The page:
Check back on Wednesday for our first Sponsor Special with Congresswoman Rosa DeLauro (D-CT3). One-page summary below the fold…

Want Progress? Try Eric Schneiderman

Note: from Progressive Blue and cross-posted at DailyKos.

In the quest to maintain a Democrat majority it seems easy to overlook the race for New York State Attorney General. Considering a powerful social and economic justice policy position where the jurisdiction includes Wall Street and the traditional influence this office has had over media and talk shows it’s not about majority but justice vs. injustice.

Now Eric Schneiderman who is committed to “protecting homeowners and consumers from bad actors on Wall Street” faces a Republican who has suggested that he would “de-emphasize the high-profile securities fraud cases that defined the tenures of Attorney General Andrew M. Cuomo and Eliot Spitzer.” In a nation where the banking lobbyist induced false claim that “sound economics means hands off Wall St.” is too often heard, think back the early 1990’s when nobody seemed interested in the big money crimes and Eliot Spitzer did much to change the national focus.

But Senator Schneiderman represents so much more that that. Not just a politician but a public servant with the energy and willpower to fight for the people. Looking at what this man has to offer in this high profile office with the power to steer the national debate, it seems obvious that a NY loss would be a setback for all Americans.

Docudharma Times Monday September 27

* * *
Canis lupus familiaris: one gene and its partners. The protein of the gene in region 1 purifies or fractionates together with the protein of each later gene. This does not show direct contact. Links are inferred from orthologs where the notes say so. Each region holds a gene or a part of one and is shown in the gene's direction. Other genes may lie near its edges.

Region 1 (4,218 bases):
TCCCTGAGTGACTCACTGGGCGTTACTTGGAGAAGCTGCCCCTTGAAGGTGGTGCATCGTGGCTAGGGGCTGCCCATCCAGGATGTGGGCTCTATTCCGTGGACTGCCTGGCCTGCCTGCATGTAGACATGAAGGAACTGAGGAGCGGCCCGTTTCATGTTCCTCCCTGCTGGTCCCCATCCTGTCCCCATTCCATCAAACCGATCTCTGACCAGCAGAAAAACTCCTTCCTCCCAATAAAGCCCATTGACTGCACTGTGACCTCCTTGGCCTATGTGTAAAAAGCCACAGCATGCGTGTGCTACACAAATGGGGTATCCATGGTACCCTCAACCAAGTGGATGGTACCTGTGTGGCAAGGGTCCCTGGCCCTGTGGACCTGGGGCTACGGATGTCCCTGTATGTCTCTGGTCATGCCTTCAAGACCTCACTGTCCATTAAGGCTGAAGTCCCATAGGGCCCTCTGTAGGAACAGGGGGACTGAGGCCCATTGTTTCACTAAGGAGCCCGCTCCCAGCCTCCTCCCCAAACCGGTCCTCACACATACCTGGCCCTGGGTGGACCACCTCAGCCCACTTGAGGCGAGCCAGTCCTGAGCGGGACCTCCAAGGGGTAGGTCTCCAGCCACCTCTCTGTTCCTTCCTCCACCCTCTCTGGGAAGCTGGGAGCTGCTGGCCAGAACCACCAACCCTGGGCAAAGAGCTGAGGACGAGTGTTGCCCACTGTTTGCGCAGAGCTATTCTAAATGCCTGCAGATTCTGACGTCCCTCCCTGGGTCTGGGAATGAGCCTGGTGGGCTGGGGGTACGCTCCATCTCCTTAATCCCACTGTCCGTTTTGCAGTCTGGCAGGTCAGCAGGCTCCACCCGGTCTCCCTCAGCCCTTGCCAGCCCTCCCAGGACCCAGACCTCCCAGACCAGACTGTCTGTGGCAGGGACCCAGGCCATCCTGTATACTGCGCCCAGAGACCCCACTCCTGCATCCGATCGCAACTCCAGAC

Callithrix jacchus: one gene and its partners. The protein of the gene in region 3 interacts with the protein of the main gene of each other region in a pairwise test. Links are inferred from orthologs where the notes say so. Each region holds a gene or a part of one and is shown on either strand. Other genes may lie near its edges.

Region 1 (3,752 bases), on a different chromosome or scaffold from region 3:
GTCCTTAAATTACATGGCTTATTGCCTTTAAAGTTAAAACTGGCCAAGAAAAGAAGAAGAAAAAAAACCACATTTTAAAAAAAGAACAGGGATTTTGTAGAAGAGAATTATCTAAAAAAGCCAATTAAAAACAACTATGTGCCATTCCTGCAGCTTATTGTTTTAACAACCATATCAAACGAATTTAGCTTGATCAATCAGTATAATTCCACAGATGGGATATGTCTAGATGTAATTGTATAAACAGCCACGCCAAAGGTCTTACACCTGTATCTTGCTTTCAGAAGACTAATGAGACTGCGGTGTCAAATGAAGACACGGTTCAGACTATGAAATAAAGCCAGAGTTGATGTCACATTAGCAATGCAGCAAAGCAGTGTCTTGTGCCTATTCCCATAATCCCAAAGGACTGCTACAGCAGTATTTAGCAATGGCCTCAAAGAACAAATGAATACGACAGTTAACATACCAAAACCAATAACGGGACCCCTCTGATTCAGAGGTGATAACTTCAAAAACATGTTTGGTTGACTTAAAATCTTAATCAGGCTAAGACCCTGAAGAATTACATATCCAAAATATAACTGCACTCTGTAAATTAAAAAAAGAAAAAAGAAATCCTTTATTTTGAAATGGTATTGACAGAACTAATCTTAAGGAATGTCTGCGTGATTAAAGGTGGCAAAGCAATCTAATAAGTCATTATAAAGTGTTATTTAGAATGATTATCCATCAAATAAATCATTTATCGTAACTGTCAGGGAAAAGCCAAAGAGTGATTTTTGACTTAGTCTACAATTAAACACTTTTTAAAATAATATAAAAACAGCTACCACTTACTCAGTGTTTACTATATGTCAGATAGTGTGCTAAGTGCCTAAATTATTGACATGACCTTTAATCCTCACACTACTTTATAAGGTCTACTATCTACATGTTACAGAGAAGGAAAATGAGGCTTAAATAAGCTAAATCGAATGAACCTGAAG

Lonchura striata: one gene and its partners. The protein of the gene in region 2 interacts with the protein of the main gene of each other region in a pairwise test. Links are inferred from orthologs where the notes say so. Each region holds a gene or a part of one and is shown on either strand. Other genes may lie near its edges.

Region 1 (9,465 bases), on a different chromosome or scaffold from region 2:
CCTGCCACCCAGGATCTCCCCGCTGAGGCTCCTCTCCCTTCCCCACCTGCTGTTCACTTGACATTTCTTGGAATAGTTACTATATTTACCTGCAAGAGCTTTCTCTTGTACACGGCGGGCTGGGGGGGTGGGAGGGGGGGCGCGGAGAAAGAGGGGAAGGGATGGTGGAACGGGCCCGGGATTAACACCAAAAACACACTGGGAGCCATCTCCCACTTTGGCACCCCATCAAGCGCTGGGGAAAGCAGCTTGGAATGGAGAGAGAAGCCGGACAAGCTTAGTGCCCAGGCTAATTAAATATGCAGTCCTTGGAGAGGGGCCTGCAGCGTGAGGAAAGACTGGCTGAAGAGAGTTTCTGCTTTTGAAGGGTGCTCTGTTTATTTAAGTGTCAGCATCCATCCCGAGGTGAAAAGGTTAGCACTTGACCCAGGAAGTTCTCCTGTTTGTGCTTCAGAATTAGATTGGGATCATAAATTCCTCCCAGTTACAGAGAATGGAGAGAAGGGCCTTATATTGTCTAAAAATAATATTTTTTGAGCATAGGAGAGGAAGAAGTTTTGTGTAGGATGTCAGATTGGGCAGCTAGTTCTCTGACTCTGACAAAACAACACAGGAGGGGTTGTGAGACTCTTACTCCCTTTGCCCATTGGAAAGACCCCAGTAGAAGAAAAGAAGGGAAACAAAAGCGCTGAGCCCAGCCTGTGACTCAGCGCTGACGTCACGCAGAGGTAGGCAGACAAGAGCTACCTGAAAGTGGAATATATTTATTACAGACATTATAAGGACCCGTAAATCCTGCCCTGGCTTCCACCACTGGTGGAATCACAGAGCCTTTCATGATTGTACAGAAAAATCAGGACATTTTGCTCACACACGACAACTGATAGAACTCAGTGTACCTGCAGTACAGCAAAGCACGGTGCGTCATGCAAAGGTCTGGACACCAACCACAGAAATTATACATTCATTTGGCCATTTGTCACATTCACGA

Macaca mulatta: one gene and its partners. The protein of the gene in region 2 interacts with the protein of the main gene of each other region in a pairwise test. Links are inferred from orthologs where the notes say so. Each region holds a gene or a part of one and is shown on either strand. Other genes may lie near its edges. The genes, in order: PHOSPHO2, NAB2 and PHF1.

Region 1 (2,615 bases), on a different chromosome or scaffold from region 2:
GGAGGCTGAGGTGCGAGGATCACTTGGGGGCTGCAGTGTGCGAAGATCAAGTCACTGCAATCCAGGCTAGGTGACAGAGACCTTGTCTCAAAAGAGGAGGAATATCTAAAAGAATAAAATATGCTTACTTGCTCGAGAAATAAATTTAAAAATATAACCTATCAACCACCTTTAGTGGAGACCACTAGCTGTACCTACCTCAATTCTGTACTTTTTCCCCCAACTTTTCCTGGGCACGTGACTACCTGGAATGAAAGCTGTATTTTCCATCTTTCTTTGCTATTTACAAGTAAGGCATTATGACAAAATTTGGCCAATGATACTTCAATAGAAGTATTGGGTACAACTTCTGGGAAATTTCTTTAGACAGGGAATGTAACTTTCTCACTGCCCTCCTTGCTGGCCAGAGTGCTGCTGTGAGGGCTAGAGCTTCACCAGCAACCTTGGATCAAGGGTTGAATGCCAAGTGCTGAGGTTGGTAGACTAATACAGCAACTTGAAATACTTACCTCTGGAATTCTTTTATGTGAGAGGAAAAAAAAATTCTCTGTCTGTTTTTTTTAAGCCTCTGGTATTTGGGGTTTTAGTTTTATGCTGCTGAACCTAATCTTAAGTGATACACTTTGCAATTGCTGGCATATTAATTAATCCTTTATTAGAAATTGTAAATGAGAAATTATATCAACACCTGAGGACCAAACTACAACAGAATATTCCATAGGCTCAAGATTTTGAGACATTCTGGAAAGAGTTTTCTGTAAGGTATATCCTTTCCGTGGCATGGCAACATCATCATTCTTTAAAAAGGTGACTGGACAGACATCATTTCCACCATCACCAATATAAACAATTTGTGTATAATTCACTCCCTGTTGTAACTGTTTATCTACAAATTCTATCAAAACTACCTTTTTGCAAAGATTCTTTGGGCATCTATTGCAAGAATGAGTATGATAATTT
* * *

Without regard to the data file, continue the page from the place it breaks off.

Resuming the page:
Monday’s Headlines:

Military thwarted president seeking choice in Afghanistan

A new shelf life for treasures of nature


U.S. Is Working to Ease Wiretaps on the Internet

Politicians’ money woes strike a chord with voters


Russia digs up woolly mammoth remains for guilt-free ivory  

Basque group may call permanent, verifiable ceasefire  

Middle East

Netanyahu urges Jewish settlers not to provoke collapse of peace talks

Palestinian rivals close to reconciliation deal


Afghan stringers are the bedrock of our reporting

North Korea waits to hear that Kim Jong-il’s youngest son will take over


Central Africa’s Only Orchestra

France ready for Mali hostage talks

Latin America

Rescue capsule arrives for trapped miners

Muse in the Morning

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Muse in the Morning

An Opened Mind XXXII

Einstein does not remain attached to the classical principles, and when presented with a problem in physics he quickly envisages all of its possibilities. This leads immediately in his mind to the prediction of new phenomena which may one day be verified by experiment.

– Henri PoincarĂ©

Separation Point

Poor Weather Friend

You tell me

it is not the right time

for fairness and justice

that generations must pass

until there is peace

for such as me

until we become

an honored part

of the whole

The truth is

that it could

happen now

if it weren’t

for people

just like you

You call yourself

a progressive

and tell me you are

on my side?

Who are you?